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Pascheles, Wolf

(1814–1857), Hebrew printer, publisher, and bookseller. The son of impoverished parents, Wolf Pascheles earned his livelihood from childhood by tutoring in Prague and its immediate vicinity. In 1828, he edited and published a book of German prayers for Jewish women titled Deutsche Gebete für Frauen (in German with Hebrew letters), whose popularity was evidenced by the appearance of several editions under various titles. In 1832, during the cholera epidemic in Prague, Pascheles edited a booklet containing the prayers and seliḥot (penitential prayers) of Rabbi Eli‘ezer Ashkenazi. With the money earned from editions of the Hebrew and Yiddish prayer books, Pascheles in 1836 opened Prague’s first Hebrew bookshop—selling both new and used books—and another in Brno in 1844.

Beginnning in 1846, Pascheles edited a popular anthology titled Sippurim: Eine Sammlung jüdischen Volkssagen (Sippurim: Collection of Jewish Popular Tales), which contained biographies of medieval and modern Jewish personalities, tales from Prague’s Jewish ghetto, and imaginative literature. Contributors included Salomon Kohn, Isaac Marcus Jost, Jacob Raphael Fürstenthal, S. I. Kaempf, and Leopold Weisel. Sippurim proved to be a very popular anthology; it went through numerous editions from 1853 onward and also appeared in English as Jewish Legends of the Middle Ages (1908). It also became a major source for writers in adapting Jewish folktales for the modern reader. In 1852 Pascheles began to issue a Jewish almanac under the title Pascheles’ illustrierter jüdischer Volkskalender that proved to be another popular success, particularly among Jewish merchants, shopkeepers, and peddlers. The publication of this calendar was continued after his death (renamed Pascheles’ illustrierter israelitischer Volkskalender) by his sons Jacob and Samuel and his son-in-law Jacob B. Brandeis (1842–1913).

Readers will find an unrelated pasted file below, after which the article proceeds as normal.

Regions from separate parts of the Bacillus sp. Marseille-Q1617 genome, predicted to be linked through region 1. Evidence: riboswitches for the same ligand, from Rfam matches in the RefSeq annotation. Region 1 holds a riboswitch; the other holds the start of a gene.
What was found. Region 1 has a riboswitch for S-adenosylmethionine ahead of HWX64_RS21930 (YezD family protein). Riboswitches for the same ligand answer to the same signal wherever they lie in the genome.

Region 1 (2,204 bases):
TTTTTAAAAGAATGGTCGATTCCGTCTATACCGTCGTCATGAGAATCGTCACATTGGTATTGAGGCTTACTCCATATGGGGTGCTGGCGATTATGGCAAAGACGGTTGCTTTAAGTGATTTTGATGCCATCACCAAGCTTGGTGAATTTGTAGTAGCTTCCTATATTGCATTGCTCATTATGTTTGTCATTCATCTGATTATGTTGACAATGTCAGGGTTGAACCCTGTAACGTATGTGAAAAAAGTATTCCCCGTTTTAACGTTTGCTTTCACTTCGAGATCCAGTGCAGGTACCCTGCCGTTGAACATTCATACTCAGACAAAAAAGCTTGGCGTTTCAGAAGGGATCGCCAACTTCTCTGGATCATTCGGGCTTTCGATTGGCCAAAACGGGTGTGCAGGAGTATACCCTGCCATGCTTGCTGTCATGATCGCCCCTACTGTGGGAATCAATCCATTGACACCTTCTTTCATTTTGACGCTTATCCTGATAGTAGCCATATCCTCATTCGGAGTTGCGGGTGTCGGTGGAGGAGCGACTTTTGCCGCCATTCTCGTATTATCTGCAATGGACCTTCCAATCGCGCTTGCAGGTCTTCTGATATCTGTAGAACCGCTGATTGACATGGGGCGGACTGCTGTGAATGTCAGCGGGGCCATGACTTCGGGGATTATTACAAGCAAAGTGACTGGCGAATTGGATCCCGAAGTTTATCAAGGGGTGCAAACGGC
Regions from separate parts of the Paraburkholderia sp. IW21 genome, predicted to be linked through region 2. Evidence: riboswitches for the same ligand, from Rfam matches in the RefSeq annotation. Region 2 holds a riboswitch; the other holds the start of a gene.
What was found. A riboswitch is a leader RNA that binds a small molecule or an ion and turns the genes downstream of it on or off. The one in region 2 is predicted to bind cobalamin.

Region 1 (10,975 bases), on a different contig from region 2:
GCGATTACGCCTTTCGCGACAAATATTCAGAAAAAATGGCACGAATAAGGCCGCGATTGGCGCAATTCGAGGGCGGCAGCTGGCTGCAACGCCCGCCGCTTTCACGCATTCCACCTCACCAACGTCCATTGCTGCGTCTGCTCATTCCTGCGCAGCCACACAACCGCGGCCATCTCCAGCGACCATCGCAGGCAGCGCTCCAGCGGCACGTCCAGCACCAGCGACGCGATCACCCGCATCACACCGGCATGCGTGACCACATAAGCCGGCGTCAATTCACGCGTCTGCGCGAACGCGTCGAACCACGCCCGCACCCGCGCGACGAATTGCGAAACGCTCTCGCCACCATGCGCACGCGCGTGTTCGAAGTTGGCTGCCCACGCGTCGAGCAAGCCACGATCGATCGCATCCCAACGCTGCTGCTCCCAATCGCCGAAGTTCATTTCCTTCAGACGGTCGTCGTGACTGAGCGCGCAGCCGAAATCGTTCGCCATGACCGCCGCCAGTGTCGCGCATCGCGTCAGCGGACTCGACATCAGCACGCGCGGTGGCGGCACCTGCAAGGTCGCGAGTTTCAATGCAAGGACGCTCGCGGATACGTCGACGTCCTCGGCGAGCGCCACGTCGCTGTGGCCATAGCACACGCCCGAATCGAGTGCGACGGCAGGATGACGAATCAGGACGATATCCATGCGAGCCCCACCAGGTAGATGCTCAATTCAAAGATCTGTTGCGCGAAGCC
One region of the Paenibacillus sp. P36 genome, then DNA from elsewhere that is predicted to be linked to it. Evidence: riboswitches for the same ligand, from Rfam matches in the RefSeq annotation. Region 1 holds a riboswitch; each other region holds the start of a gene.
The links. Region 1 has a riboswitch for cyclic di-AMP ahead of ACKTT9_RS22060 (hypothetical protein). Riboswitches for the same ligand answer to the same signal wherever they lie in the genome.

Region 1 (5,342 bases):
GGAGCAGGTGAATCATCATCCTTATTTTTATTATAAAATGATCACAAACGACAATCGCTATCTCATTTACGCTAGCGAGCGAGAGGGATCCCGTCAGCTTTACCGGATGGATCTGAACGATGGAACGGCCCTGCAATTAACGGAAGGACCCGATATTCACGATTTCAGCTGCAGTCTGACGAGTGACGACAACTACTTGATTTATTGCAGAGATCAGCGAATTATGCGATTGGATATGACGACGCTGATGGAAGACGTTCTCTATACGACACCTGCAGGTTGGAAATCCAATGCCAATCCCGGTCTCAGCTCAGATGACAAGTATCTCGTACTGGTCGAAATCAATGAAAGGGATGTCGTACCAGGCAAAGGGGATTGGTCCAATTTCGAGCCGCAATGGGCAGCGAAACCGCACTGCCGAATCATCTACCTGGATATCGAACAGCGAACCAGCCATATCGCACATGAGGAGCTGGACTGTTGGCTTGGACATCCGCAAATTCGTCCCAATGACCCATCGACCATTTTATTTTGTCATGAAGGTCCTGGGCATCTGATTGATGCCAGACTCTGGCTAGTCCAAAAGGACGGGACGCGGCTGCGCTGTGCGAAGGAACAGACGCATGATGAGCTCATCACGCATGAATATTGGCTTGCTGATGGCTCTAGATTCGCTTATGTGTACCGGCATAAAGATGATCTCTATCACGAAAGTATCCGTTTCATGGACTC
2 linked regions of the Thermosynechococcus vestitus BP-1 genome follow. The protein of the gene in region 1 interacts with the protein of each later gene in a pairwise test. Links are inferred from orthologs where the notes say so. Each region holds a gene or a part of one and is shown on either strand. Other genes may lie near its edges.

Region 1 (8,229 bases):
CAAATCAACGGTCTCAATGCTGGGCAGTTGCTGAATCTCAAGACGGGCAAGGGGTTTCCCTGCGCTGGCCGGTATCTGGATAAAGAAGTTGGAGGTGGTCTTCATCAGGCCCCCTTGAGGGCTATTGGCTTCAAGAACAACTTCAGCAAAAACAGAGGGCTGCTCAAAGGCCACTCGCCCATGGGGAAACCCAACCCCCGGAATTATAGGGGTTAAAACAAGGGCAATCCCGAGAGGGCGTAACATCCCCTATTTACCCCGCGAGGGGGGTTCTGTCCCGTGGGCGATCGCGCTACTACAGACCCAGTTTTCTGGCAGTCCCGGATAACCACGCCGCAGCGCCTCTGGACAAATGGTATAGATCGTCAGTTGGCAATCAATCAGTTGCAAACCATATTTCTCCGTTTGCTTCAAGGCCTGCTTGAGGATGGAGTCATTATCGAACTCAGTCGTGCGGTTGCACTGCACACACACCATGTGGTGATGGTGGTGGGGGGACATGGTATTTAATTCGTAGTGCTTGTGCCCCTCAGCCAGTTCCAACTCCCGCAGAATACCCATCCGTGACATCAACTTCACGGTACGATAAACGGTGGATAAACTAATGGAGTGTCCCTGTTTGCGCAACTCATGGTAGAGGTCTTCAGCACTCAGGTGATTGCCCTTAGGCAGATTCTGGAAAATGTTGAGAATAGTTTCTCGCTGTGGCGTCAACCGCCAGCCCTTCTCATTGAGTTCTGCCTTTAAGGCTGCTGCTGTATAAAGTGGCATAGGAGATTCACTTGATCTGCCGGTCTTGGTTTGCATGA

In 1853, Pascheles printed a miniature edition of the Torah with a German translation by Rabbi Heymann Arnheim (1796–1865). In 1855, he was awarded the gold medal “Viribus unitis” for an edition of the Sippurim. Following his death, Pascheles’s firm also published a popular series of books on Jewish history, literature, and contemporary events entitled Jüdische Universal-Bibliothek (1895–1920), which included works by such authors as Siegfried Kapper, Gustav Karpeles, Babette Fried, and Siegmund Cronbach. Wolfgang Pauli (1900–1958), who was awarded the Nobel Prize in physics in 1945, was Pascheles’s great-grandson.

Suggested Reading

The Jews of Czechoslovakia: Historical Studies and Surveys, vol. 1, p. 533 (Philadelphia, 1968); Pascheles’ Illustrierter Israelitischer Volkskalender (Prague, 1858), obituary.